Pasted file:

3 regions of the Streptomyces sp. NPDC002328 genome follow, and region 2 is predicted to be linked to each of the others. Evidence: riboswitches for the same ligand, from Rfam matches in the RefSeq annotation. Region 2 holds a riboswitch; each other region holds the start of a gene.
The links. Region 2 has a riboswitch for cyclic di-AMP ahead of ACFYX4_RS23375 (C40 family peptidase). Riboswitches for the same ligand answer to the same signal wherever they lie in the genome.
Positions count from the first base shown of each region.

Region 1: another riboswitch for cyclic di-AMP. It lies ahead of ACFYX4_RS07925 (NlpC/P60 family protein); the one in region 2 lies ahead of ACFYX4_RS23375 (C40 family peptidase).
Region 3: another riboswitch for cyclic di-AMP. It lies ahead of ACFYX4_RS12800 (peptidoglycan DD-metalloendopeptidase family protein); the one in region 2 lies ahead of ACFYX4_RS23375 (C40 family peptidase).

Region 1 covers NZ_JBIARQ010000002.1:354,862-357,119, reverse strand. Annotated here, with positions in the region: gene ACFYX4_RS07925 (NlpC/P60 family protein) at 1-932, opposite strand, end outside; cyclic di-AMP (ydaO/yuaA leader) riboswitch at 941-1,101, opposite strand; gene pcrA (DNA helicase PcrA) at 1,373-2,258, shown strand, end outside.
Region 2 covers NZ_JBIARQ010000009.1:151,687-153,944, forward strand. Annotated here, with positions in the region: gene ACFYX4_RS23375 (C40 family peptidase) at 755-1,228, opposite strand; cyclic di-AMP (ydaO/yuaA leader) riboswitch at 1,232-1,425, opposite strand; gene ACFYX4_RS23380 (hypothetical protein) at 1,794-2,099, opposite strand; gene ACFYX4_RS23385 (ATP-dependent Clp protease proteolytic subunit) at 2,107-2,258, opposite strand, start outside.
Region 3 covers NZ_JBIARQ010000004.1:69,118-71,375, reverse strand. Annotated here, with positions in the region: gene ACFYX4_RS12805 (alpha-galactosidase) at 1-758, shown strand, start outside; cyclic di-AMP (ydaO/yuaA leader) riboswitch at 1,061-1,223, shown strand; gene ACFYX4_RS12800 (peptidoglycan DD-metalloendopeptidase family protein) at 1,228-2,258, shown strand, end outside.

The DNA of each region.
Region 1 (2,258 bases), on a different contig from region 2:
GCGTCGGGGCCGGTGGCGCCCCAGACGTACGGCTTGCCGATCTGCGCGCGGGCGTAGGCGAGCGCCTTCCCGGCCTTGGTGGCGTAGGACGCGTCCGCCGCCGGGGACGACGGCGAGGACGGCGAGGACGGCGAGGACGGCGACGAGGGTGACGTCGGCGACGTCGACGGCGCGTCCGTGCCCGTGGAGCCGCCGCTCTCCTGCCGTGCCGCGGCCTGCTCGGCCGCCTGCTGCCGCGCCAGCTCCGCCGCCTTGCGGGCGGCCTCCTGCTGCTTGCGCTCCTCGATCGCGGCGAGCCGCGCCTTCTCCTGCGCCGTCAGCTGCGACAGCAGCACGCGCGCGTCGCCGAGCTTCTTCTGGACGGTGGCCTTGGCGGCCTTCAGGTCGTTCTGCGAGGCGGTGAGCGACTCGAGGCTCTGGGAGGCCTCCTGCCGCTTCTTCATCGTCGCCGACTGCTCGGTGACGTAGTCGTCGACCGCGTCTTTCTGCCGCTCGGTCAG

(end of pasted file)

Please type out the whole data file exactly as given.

3 regions of the Streptomyces sp. NPDC002328 genome follow, and region 2 is predicted to be linked to each of the others. Evidence: riboswitches for the same ligand, from Rfam matches in the RefSeq annotation. Region 2 holds a riboswitch; each other region holds the start of a gene.
The links. Region 2 has a riboswitch for cyclic di-AMP ahead of ACFYX4_RS23375 (C40 family peptidase). Riboswitches for the same ligand answer to the same signal wherever they lie in the genome.
Positions count from the first base shown of each region.

Region 1: another riboswitch for cyclic di-AMP. It lies ahead of ACFYX4_RS07925 (NlpC/P60 family protein); the one in region 2 lies ahead of ACFYX4_RS23375 (C40 family peptidase).
Region 3: another riboswitch for cyclic di-AMP. It lies ahead of ACFYX4_RS12800 (peptidoglycan DD-metalloendopeptidase family protein); the one in region 2 lies ahead of ACFYX4_RS23375 (C40 family peptidase).

Region 1 covers NZ_JBIARQ010000002.1:354,862-357,119, reverse strand. Annotated here, with positions in the region: gene ACFYX4_RS07925 (NlpC/P60 family protein) at 1-932, opposite strand, end outside; cyclic di-AMP (ydaO/yuaA leader) riboswitch at 941-1,101, opposite strand; gene pcrA (DNA helicase PcrA) at 1,373-2,258, shown strand, end outside.
Region 2 covers NZ_JBIARQ010000009.1:151,687-153,944, forward strand. Annotated here, with positions in the region: gene ACFYX4_RS23375 (C40 family peptidase) at 755-1,228, opposite strand; cyclic di-AMP (ydaO/yuaA leader) riboswitch at 1,232-1,425, opposite strand; gene ACFYX4_RS23380 (hypothetical protein) at 1,794-2,099, opposite strand; gene ACFYX4_RS23385 (ATP-dependent Clp protease proteolytic subunit) at 2,107-2,258, opposite strand, start outside.
Region 3 covers NZ_JBIARQ010000004.1:69,118-71,375, reverse strand. Annotated here, with positions in the region: gene ACFYX4_RS12805 (alpha-galactosidase) at 1-758, shown strand, start outside; cyclic di-AMP (ydaO/yuaA leader) riboswitch at 1,061-1,223, shown strand; gene ACFYX4_RS12800 (peptidoglycan DD-metalloendopeptidase family protein) at 1,228-2,258, shown strand, end outside.

The DNA of each region.
Region 1 (2,258 bases), on a different contig from region 2:
GCGTCGGGGCCGGTGGCGCCCCAGACGTACGGCTTGCCGATCTGCGCGCGGGCGTAGGCGAGCGCCTTCCCGGCCTTGGTGGCGTAGGACGCGTCCGCCGCCGGGGACGACGGCGAGGACGGCGAGGACGGCGAGGACGGCGACGAGGGTGACGTCGGCGACGTCGACGGCGCGTCCGTGCCCGTGGAGCCGCCGCTCTCCTGCCGTGCCGCGGCCTGCTCGGCCGCCTGCTGCCGCGCCAGCTCCGCCGCCTTGCGGGCGGCCTCCTGCTGCTTGCGCTCCTCGATCGCGGCGAGCCGCGCCTTCTCCTGCGCCGTCAGCTGCGACAGCAGCACGCGCGCGTCGCCGAGCTTCTTCTGGACGGTGGCCTTGGCGGCCTTCAGGTCGTTCTGCGAGGCGGTGAGCGACTCGAGGCTCTGGGAGGCCTCCTGCCGCTTCTTCATCGTCGCCGACTGCTCGGTGACGTAGTCGTCGACCGCGTCTTTCTGCCGCTCGGTCAG